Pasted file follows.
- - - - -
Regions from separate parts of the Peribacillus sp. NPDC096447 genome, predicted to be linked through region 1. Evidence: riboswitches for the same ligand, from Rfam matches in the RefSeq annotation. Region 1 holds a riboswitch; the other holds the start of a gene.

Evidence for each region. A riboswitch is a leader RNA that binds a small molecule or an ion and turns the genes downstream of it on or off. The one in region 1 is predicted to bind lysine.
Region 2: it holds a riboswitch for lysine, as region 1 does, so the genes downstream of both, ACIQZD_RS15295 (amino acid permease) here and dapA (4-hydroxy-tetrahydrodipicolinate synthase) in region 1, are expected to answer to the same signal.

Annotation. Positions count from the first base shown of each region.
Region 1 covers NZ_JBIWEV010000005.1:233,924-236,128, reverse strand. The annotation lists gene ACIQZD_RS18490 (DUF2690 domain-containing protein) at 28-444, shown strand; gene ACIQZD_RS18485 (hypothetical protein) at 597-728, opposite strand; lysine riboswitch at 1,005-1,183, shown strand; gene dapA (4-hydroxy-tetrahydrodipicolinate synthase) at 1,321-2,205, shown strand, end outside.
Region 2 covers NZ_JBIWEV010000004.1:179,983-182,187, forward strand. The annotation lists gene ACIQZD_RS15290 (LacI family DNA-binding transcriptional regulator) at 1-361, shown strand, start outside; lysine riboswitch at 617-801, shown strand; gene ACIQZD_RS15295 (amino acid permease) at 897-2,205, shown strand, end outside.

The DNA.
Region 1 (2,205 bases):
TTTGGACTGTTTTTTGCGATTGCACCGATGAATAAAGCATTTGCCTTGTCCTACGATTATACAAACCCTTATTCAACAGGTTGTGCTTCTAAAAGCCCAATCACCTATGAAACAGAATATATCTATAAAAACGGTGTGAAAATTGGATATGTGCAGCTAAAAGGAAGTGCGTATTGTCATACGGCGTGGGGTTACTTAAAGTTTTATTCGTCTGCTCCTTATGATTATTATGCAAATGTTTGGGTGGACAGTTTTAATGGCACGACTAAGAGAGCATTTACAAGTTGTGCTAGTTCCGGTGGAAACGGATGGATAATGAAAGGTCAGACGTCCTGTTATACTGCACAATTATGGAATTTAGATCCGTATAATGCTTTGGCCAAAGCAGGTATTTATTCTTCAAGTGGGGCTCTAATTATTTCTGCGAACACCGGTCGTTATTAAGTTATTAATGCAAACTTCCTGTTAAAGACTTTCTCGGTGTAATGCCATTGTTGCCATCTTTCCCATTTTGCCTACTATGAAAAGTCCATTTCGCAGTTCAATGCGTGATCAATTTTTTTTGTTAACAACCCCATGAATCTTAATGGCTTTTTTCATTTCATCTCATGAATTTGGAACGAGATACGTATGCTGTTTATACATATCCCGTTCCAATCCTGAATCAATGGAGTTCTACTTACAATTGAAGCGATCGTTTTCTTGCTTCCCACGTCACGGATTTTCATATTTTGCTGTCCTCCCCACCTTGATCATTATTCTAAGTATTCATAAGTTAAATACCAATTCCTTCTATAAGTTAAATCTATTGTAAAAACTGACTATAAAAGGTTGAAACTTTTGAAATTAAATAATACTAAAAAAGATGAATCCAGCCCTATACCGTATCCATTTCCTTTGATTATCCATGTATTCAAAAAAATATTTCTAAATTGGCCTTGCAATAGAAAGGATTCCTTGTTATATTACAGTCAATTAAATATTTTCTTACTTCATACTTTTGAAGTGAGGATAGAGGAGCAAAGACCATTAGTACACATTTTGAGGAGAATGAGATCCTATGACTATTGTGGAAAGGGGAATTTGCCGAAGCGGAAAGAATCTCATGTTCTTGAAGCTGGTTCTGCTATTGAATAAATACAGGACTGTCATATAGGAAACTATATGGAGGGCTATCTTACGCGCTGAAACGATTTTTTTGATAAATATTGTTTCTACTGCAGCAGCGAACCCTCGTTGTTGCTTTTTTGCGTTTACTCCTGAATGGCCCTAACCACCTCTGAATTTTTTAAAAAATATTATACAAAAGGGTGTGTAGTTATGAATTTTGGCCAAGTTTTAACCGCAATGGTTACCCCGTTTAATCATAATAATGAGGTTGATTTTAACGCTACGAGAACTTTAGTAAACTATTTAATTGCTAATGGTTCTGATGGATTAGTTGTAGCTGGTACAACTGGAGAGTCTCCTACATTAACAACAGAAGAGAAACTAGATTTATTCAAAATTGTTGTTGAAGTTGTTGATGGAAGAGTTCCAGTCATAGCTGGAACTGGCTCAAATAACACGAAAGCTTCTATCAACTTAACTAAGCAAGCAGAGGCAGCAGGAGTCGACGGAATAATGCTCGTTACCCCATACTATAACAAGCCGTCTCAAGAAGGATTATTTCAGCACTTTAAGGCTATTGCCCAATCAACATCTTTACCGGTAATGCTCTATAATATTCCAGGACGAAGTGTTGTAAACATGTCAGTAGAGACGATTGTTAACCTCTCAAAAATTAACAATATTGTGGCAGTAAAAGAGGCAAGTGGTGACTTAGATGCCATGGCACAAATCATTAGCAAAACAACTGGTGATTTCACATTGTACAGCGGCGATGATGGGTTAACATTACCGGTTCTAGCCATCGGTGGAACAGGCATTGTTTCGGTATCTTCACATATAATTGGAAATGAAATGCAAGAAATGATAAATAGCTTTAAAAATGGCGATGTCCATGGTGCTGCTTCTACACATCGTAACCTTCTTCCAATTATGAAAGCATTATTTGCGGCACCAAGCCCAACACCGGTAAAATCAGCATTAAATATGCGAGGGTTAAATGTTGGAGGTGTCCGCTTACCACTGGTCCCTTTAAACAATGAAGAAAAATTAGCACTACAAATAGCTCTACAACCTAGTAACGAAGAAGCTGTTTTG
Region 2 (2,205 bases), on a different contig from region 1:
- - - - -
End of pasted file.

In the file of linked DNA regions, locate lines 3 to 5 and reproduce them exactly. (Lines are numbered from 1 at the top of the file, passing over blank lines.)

Region 2: it holds a riboswitch for lysine, as region 1 does, so the genes downstream of both, ACIQZD_RS15295 (amino acid permease) here and dapA (4-hydroxy-tetrahydrodipicolinate synthase) in region 1, are expected to answer to the same signal.

Annotation. Positions count from the first base shown of each region.
Region 1 covers NZ_JBIWEV010000005.1:233,924-236,128, reverse strand. The annotation lists gene ACIQZD_RS18490 (DUF2690 domain-containing protein) at 28-444, shown strand; gene ACIQZD_RS18485 (hypothetical protein) at 597-728, opposite strand; lysine riboswitch at 1,005-1,183, shown strand; gene dapA (4-hydroxy-tetrahydrodipicolinate synthase) at 1,321-2,205, shown strand, end outside.